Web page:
The Spine premieres this week at the Annecy International Animated Film Festival, and Chris Landreth tells Bill Desowitz all about it.
Chris Landreth follows up his Oscar-winning animated short, Ryan, with another bold, surreal, psychologically driven work, The Spine, collaborating once again with producers Steve Hoban (Copperheart Ent.), Mark Smith (Copperheart Ent.) and Marcy Page (National Film Board of Canada). However, in order to explore the breakdown of a marriage with a more ambitious, fluid look required a greater number of artists and resources, so Landreth utilized C.O.R.E. Digital Pictures along with Autodesk Canada and Seneca College School of Communication Arts.
The Spine concerns Dan and Mary Rutherford, married 26 years, "trapped in a spiral of mutual destruction." They sit unhappily in a couples' group counseling session. Angela, another troubled participant in this group, wonders why their marriage has become so lopsided and twisted. But when Mary leaves Dan, he undergoes a surprising transformation in this meditation on evolving, adapting and breaking using a symbolic spine.
The Spine premieres this week at the Annecy International Animated Film Festival (June 8-13), and will have its North American premiere at the World Wide Short Film Festival (June 16-21) in Toronto, Canada. In addition, Landreth will host a special presentation at SIGGRAPH 2009 in New Orleans (Aug. 6, 10:30 a.m. to 12:15 p.m.) as part of the Computer Animation Festival: "Look Closer: Psychologically Driven Animation."
Bill Desowitz: What inspired The Spine?
Chris Landreth: What inspired me to do this was fear of getting a failing grade in a professional screenwriter's course I was taking at Ryerson Polytechnic University. I had to write a screenplay and I keep a journal of short essays and I put two or three of them together to make the story that [became] The Spine. I was working with a group of people in this workshop and this is what came out of it for me.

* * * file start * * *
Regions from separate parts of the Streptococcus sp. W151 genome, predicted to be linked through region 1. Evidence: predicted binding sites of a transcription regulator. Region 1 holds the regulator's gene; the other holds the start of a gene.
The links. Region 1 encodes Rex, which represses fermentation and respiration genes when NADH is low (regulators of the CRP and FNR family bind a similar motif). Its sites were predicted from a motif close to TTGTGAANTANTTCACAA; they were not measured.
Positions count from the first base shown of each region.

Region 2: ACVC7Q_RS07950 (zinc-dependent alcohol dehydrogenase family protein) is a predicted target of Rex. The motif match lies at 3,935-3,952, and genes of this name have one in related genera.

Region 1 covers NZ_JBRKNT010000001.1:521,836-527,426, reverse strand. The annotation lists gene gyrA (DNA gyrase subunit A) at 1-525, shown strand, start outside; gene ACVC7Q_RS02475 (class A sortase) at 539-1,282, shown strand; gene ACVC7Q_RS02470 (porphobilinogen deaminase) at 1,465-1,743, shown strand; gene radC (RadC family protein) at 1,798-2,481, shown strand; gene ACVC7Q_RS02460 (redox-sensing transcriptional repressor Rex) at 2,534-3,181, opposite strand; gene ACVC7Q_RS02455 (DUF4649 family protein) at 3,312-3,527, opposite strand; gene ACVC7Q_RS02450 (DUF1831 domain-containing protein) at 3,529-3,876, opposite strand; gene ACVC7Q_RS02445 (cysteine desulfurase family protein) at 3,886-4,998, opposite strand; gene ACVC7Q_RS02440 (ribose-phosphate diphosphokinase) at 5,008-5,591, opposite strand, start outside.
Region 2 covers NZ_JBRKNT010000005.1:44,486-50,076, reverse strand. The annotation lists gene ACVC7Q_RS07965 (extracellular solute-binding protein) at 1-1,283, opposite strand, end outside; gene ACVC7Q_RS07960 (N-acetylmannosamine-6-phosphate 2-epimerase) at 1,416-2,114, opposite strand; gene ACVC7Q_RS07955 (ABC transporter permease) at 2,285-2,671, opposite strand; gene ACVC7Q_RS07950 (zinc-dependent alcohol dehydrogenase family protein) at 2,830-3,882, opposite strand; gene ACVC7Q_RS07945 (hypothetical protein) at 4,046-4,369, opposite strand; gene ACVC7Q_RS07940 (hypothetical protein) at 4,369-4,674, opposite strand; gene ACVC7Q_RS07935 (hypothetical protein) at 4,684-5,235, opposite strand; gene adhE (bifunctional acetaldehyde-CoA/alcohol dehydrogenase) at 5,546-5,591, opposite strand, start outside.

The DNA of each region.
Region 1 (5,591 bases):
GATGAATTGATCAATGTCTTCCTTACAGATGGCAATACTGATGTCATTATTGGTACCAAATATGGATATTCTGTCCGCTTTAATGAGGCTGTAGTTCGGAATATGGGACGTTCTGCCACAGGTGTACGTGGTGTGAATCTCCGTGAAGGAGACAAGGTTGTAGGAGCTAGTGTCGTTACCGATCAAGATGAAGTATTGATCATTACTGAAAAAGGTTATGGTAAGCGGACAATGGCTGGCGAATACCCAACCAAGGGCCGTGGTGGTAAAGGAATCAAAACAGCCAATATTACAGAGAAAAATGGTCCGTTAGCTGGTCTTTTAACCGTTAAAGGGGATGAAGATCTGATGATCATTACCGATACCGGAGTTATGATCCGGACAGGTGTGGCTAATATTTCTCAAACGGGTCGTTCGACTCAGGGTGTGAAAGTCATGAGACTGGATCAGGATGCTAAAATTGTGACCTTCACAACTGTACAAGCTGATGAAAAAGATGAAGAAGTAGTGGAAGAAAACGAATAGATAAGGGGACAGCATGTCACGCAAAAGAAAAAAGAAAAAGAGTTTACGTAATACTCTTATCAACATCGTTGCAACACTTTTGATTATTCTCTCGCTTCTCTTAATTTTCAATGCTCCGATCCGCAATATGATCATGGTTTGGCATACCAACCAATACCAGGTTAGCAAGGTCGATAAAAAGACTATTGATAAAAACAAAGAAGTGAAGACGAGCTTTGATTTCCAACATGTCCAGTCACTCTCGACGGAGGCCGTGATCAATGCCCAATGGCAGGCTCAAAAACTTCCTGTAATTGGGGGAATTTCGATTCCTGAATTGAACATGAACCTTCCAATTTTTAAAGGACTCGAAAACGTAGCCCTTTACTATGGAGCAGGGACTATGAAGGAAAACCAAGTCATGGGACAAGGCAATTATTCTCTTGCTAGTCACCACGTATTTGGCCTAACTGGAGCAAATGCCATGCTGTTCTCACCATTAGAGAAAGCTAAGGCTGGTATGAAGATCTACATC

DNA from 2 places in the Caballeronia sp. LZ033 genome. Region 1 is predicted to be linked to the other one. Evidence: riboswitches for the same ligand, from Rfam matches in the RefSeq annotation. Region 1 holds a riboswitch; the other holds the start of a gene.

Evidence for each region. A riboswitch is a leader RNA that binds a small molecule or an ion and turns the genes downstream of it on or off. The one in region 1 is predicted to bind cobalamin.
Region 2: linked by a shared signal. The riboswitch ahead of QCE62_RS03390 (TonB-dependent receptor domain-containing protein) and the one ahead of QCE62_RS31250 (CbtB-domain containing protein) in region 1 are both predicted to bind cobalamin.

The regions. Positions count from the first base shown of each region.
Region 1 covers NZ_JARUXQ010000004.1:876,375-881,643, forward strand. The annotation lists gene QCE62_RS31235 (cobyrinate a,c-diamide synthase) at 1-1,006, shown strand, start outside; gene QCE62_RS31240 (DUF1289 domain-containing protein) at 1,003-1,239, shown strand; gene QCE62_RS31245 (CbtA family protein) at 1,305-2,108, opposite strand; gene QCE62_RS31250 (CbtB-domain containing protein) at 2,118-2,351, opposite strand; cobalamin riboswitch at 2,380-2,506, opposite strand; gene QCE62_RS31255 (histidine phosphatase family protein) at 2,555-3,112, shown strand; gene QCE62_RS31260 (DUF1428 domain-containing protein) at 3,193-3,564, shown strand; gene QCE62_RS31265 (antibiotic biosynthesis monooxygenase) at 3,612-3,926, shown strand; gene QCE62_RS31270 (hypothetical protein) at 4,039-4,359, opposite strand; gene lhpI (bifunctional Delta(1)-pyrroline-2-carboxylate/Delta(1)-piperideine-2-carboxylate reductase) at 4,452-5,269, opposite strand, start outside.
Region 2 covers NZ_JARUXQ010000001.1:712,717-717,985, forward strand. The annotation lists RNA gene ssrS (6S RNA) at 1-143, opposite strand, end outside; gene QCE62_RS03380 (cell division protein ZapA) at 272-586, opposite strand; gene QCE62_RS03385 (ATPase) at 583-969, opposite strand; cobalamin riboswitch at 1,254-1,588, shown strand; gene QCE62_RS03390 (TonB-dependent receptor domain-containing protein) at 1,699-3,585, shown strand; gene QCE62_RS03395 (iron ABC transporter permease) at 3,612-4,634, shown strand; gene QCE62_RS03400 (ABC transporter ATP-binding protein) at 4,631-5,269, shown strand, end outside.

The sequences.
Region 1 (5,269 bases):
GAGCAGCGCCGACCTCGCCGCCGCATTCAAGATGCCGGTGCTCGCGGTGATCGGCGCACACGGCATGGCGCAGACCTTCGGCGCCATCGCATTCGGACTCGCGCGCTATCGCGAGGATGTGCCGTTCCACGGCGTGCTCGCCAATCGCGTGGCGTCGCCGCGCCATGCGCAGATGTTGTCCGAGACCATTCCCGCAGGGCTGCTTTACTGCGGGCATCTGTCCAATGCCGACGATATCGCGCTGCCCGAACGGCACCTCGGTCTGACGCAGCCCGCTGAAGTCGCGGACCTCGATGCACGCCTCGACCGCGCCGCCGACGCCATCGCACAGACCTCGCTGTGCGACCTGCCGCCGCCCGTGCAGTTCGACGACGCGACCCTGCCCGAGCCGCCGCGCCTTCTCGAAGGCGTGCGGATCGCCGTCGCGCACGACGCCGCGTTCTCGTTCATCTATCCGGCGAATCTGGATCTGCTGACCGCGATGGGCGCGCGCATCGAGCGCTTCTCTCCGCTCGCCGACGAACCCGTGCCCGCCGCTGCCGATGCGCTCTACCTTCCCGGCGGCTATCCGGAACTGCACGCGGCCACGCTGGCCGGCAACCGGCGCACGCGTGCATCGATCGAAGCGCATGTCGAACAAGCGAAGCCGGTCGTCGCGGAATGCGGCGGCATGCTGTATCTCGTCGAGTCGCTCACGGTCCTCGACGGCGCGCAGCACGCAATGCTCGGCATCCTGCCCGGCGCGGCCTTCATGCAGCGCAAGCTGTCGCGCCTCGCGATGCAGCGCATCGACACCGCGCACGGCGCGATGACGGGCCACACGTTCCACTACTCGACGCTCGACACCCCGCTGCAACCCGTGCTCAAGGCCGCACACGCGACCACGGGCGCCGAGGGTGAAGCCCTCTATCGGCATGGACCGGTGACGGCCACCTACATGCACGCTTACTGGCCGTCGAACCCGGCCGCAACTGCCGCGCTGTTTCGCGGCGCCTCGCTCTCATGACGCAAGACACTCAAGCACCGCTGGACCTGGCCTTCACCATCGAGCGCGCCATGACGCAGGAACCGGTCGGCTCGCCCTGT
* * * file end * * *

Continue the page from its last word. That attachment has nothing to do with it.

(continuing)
BD: How personal was this story?
CL: There were a few parts of the story that were part of my experience. About 20 years ago, when I was still at University, I attended a group therapy session for couples much like the one you see in the film. And I got to see some of the dynamics that are part of strange or twisted or dysfunctional relationships. And it had always seemed to me that portraying a relationship such as one of those would be a really interesting story. This is a rather ordinary couple with a backstory that is extraordinary in the sense that when you bring it out and describe it, it becomes something that is big and has real drama in it.
BD: How long was the screenwriting process?
CL: It took two hours to put the basic outline together and developing the story took a year. But then there's so much going over the material in your own outlines and drafts of the script and then running it by other people whose judgment you trust. The workshop was very helpful in the first month figuring out what the story would be and getting a lot of feedback from this group of eight professionals. I still meet with this group once a month, actually. All of us do have our own screenwriting projects. These guys have seen the film developed from a very rough outline to its final form. And the production team that I worked with at the National Film Board and Copperheart Ent. are people that I really trusted to work on this story with me. So I would say that, for me, the process of doing this film has been to not work in a vacuum…